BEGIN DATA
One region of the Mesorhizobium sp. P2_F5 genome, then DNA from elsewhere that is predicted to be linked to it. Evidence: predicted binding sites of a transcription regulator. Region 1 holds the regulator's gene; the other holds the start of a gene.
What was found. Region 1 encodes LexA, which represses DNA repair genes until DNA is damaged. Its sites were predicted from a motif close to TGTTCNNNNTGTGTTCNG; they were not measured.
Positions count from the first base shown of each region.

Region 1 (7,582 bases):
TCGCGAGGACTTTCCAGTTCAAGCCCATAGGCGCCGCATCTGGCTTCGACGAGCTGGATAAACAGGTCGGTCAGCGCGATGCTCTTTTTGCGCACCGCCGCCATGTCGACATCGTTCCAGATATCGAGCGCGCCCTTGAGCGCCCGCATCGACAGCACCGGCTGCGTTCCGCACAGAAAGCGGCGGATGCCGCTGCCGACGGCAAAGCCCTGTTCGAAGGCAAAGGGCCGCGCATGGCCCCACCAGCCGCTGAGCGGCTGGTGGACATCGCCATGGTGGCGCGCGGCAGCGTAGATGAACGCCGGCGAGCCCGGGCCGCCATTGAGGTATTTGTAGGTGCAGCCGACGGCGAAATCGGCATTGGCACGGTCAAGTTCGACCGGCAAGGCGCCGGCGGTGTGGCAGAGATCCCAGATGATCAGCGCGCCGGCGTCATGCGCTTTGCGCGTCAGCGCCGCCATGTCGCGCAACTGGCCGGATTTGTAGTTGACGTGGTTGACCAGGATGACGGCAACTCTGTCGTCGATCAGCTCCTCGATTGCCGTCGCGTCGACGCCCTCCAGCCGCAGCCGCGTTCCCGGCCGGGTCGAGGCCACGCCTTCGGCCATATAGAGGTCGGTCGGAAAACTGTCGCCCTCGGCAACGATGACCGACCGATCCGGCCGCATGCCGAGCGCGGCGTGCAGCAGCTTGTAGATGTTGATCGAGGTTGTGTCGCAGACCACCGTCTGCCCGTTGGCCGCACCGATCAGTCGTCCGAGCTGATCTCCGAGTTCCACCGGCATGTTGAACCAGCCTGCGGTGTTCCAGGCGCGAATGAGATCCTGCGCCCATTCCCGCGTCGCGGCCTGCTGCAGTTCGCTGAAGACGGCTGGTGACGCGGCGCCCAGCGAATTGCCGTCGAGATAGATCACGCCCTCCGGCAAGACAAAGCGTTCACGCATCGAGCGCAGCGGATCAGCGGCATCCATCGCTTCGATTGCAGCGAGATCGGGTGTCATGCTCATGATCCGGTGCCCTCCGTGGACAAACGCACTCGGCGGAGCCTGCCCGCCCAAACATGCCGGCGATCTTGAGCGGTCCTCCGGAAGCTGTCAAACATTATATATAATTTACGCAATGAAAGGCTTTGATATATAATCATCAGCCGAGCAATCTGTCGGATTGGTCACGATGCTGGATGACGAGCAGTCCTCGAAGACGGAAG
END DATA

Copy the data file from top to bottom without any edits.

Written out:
One region of the Mesorhizobium sp. P2_F5 genome, then DNA from elsewhere that is predicted to be linked to it. Evidence: predicted binding sites of a transcription regulator. Region 1 holds the regulator's gene; the other holds the start of a gene.
What was found. Region 1 encodes LexA, which represses DNA repair genes until DNA is damaged. Its sites were predicted from a motif close to TGTTCNNNNTGTGTTCNG; they were not measured.
Positions count from the first base shown of each region.

Region 1 (7,582 bases):
TCGCGAGGACTTTCCAGTTCAAGCCCATAGGCGCCGCATCTGGCTTCGACGAGCTGGATAAACAGGTCGGTCAGCGCGATGCTCTTTTTGCGCACCGCCGCCATGTCGACATCGTTCCAGATATCGAGCGCGCCCTTGAGCGCCCGCATCGACAGCACCGGCTGCGTTCCGCACAGAAAGCGGCGGATGCCGCTGCCGACGGCAAAGCCCTGTTCGAAGGCAAAGGGCCGCGCATGGCCCCACCAGCCGCTGAGCGGCTGGTGGACATCGCCATGGTGGCGCGCGGCAGCGTAGATGAACGCCGGCGAGCCCGGGCCGCCATTGAGGTATTTGTAGGTGCAGCCGACGGCGAAATCGGCATTGGCACGGTCAAGTTCGACCGGCAAGGCGCCGGCGGTGTGGCAGAGATCCCAGATGATCAGCGCGCCGGCGTCATGCGCTTTGCGCGTCAGCGCCGCCATGTCGCGCAACTGGCCGGATTTGTAGTTGACGTGGTTGACCAGGATGACGGCAACTCTGTCGTCGATCAGCTCCTCGATTGCCGTCGCGTCGACGCCCTCCAGCCGCAGCCGCGTTCCCGGCCGGGTCGAGGCCACGCCTTCGGCCATATAGAGGTCGGTCGGAAAACTGTCGCCCTCGGCAACGATGACCGACCGATCCGGCCGCATGCCGAGCGCGGCGTGCAGCAGCTTGTAGATGTTGATCGAGGTTGTGTCGCAGACCACCGTCTGCCCGTTGGCCGCACCGATCAGTCGTCCGAGCTGATCTCCGAGTTCCACCGGCATGTTGAACCAGCCTGCGGTGTTCCAGGCGCGAATGAGATCCTGCGCCCATTCCCGCGTCGCGGCCTGCTGCAGTTCGCTGAAGACGGCTGGTGACGCGGCGCCCAGCGAATTGCCGTCGAGATAGATCACGCCCTCCGGCAAGACAAAGCGTTCACGCATCGAGCGCAGCGGATCAGCGGCATCCATCGCTTCGATTGCAGCGAGATCGGGTGTCATGCTCATGATCCGGTGCCCTCCGTGGACAAACGCACTCGGCGGAGCCTGCCCGCCCAAACATGCCGGCGATCTTGAGCGGTCCTCCGGAAGCTGTCAAACATTATATATAATTTACGCAATGAAAGGCTTTGATATATAATCATCAGCCGAGCAATCTGTCGGATTGGTCACGATGCTGGATGACGAGCAGTCCTCGAAGACGGAAG